Superintendent of Catholic Schools to Retire
By Amanda Hudson, News Editor
January 26, 2023
DIOCESE—Vito DeFrisco, Superintendent of Catholic Schools for the Diocese of Rockford since July 1, 2021, has announced he plans to retire on June 30.
“Some have said I’ll be known as the COVID superintendent,” he says, a bit ruefully, of his tenure throughout all that upheaval. He says he had hoped to accomplish some other things to benefit diocesan schools, but “had to focus mostly on what was needed for COVID.”
He says he takes some comfort in the thought of a friend, who told him that God knew the schools would need him during all those many difficult months.
DeFrisco will be winding up a long career in Catholic education, quite a bit of it in the Rockford Diocese. 
Just prior to serving as superintendent, he served in the diocesan offices as assistant superintendent beginning the end of June 2017. He came to the diocesan Education Office after serving as principal of St. Herbert School in Hoffman Estates for 11 years. That switch, however, felt like “I was coming home,” he says, because he previously served at St. Thomas the Apostle School in Crystal Lake (June 1999-June 2006) and at Marian Central Catholic High School in Woodstock (July 1994-June 1998).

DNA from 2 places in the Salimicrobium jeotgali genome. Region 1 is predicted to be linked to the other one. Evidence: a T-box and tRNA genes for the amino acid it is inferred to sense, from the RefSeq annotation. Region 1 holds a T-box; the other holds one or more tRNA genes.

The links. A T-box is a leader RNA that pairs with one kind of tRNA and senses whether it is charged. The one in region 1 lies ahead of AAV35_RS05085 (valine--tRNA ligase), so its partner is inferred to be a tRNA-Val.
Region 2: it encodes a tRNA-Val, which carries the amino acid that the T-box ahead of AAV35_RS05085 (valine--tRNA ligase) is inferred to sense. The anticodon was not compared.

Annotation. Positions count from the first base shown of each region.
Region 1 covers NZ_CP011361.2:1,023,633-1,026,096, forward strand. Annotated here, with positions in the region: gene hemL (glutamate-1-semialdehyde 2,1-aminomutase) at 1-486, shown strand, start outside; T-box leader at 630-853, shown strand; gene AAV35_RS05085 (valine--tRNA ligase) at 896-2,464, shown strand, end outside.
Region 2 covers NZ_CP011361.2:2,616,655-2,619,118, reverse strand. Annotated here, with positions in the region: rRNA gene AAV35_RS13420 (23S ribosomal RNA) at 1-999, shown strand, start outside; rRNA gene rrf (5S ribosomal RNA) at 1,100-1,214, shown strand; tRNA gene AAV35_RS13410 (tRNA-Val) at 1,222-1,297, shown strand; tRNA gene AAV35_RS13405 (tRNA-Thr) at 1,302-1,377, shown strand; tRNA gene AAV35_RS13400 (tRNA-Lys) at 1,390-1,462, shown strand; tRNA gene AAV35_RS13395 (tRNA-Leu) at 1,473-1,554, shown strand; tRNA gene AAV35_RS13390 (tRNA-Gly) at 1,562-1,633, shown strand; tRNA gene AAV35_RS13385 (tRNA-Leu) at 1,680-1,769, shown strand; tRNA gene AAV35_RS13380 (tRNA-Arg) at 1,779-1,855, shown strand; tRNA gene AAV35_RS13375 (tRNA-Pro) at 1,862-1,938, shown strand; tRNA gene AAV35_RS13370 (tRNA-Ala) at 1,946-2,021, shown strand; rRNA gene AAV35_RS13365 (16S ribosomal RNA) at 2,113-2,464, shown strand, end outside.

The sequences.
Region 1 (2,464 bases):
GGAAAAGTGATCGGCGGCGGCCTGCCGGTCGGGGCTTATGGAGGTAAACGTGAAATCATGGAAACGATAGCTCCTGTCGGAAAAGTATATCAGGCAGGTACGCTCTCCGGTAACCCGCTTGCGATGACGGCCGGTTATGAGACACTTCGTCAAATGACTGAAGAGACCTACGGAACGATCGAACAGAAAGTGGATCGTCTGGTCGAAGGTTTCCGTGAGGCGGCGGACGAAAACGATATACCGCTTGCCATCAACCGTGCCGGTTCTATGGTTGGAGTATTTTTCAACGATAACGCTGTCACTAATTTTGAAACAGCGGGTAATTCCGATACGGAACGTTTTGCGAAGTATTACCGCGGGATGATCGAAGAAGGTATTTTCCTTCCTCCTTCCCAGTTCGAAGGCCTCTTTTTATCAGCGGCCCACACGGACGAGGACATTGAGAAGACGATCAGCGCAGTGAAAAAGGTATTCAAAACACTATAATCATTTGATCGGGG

He recalls knowing past superintendent Sister Patricia Downey and even Father James Larson back when he served in the Education Office. All in all, he says the switch to the diocesan work was “comfortable.”
DeFrisco’s education work also included service at the Institute of School and Parish Development in New Orleans and as an adjunct faculty member at Dominican University in River Forest. After he earned a bachelor’s degree in Business/Communication and began work at the American Institute of Banking, even then he says he was doing education work, giving trainings and developing a curriculum.
Retirement will allow him to spend more time with his two daughters and their youngsters, all of whom live close by in the Crystal Lake/Woodstock area. His plans also include future volunteer work at the Railroad Museum in Union — the nation’s largest, he says, and mentions some at-home endeavors that include work on his own model railroad as well as piano lessons.
He’s also kicking around the idea of substitute teaching with his favorite grades 3, 4, and 5, probably because he knows he will “miss having that connection (to education) and the people” when he leaves his position.
“I’ve enjoyed helping the principals and seeing student growth,” DeFrisco says. “I have enjoyed every bit about being here.”
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